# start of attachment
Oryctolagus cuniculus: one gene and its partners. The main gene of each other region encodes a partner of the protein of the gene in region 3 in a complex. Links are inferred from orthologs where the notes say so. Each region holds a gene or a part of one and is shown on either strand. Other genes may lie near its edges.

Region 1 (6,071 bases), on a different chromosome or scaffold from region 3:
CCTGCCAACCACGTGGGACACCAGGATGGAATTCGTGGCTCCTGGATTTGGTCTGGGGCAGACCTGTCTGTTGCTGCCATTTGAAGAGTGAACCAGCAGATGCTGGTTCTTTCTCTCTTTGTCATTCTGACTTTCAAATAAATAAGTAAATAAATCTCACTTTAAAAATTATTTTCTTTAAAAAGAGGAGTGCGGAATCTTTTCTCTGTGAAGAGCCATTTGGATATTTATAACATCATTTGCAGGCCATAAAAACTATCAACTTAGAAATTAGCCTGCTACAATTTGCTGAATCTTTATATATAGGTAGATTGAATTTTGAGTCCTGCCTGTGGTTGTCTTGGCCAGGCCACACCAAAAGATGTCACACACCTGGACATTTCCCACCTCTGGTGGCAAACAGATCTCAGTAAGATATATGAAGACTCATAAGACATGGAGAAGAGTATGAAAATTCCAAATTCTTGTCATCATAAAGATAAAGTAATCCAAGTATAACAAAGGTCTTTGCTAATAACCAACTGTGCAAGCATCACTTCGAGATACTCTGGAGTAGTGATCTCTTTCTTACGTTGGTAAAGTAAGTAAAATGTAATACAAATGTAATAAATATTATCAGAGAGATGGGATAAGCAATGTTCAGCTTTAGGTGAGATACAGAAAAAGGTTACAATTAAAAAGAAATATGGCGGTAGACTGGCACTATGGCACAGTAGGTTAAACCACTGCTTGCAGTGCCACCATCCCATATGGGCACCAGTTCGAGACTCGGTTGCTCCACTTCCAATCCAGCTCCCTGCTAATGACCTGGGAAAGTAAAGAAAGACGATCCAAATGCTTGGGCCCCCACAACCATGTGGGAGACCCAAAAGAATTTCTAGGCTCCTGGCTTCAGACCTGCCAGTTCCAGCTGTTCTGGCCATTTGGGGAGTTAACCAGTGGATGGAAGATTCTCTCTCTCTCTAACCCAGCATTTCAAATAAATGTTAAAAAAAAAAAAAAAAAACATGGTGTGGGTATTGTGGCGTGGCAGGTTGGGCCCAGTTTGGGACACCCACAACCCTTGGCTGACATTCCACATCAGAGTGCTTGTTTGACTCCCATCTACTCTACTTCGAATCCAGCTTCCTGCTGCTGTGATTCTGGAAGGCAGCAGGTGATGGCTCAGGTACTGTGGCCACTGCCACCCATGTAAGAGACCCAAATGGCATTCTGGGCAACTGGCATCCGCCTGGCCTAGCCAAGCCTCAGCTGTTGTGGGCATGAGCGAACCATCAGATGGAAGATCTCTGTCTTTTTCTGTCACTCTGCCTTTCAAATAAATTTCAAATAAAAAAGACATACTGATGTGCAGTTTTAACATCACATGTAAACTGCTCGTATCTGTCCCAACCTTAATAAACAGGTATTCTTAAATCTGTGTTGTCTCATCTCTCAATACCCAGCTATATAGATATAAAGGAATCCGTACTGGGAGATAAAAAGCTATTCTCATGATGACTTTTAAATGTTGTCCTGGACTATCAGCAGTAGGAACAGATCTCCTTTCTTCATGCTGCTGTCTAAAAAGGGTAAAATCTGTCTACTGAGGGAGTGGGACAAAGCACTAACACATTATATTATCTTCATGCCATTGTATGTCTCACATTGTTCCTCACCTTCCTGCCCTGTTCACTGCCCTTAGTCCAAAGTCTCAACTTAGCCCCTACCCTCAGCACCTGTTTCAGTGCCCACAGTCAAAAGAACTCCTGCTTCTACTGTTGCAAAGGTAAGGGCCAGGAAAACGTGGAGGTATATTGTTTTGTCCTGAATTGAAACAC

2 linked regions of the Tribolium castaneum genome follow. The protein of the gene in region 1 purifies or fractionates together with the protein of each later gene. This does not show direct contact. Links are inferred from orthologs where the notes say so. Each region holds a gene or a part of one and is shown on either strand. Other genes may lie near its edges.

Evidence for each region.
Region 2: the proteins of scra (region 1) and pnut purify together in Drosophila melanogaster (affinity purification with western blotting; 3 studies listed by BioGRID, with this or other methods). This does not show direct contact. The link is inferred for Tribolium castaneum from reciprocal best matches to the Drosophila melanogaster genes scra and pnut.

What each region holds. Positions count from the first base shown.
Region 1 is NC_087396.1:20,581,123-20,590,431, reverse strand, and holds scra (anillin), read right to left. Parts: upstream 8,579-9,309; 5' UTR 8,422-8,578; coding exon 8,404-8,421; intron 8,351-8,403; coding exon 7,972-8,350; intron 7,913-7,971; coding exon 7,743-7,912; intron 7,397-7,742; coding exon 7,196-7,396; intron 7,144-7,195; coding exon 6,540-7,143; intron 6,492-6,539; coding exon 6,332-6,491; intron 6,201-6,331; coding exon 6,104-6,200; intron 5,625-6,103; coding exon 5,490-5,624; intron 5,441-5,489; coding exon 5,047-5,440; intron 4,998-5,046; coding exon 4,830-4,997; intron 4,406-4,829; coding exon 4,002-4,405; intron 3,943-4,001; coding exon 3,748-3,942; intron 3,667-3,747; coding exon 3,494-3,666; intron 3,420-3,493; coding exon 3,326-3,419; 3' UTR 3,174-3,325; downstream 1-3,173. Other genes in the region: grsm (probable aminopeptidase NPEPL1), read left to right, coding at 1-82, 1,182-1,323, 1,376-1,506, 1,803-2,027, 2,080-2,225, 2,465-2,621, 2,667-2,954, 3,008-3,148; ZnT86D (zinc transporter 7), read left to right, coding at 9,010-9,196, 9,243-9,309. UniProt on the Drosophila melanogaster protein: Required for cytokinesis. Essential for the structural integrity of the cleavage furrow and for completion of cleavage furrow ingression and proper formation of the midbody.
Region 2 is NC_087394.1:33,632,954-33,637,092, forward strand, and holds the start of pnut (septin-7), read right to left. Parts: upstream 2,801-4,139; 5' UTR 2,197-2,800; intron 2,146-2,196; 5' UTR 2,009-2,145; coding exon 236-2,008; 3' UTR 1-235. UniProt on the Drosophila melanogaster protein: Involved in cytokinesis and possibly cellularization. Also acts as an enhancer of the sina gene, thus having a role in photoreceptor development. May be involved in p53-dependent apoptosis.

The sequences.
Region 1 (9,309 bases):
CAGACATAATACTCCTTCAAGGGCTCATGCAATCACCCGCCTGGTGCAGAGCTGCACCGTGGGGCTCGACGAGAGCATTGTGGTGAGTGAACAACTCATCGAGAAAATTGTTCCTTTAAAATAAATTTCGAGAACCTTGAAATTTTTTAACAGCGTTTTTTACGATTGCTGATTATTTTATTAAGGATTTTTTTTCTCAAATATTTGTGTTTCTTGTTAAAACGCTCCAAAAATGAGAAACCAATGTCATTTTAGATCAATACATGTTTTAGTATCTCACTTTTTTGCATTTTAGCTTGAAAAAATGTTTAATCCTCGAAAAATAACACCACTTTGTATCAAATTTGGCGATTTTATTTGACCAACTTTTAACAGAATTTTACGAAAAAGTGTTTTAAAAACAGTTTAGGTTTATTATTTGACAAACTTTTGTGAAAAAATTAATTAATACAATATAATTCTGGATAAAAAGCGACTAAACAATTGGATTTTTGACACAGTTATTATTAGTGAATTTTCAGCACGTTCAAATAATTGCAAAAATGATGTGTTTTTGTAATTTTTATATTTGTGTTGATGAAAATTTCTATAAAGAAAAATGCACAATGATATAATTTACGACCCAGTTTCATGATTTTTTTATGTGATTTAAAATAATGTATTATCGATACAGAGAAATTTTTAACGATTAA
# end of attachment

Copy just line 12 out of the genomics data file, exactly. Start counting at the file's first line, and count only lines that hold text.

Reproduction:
CAGACATAATACTCCTTCAAGGGCTCATGCAATCACCCGCCTGGTGCAGAGCTGCACCGTGGGGCTCGACGAGAGCATTGTGGTGAGTGAACAACTCATCGAGAAAATTGTTCCTTTAAAATAAATTTCGAGAACCTTGAAATTTTTTAACAGCGTTTTTTACGATTGCTGATTATTTTATTAAGGATTTTTTTTCTCAAATATTTGTGTTTCTTGTTAAAACGCTCCAAAAATGAGAAACCAATGTCATTTTAGATCAATACATGTTTTAGTATCTCACTTTTTTGCATTTTAGCTTGAAAAAATGTTTAATCCTCGAAAAATAACACCACTTTGTATCAAATTTGGCGATTTTATTTGACCAACTTTTAACAGAATTTTACGAAAAAGTGTTTTAAAAACAGTTTAGGTTTATTATTTGACAAACTTTTGTGAAAAAATTAATTAATACAATATAATTCTGGATAAAAAGCGACTAAACAATTGGATTTTTGACACAGTTATTATTAGTGAATTTTCAGCACGTTCAAATAATTGCAAAAATGATGTGTTTTTGTAATTTTTATATTTGTGTTGATGAAAATTTCTATAAAGAAAAATGCACAATGATATAATTTACGACCCAGTTTCATGATTTTTTTATGTGATTTAAAATAATGTATTATCGATACAGAGAAATTTTTAACGATTAA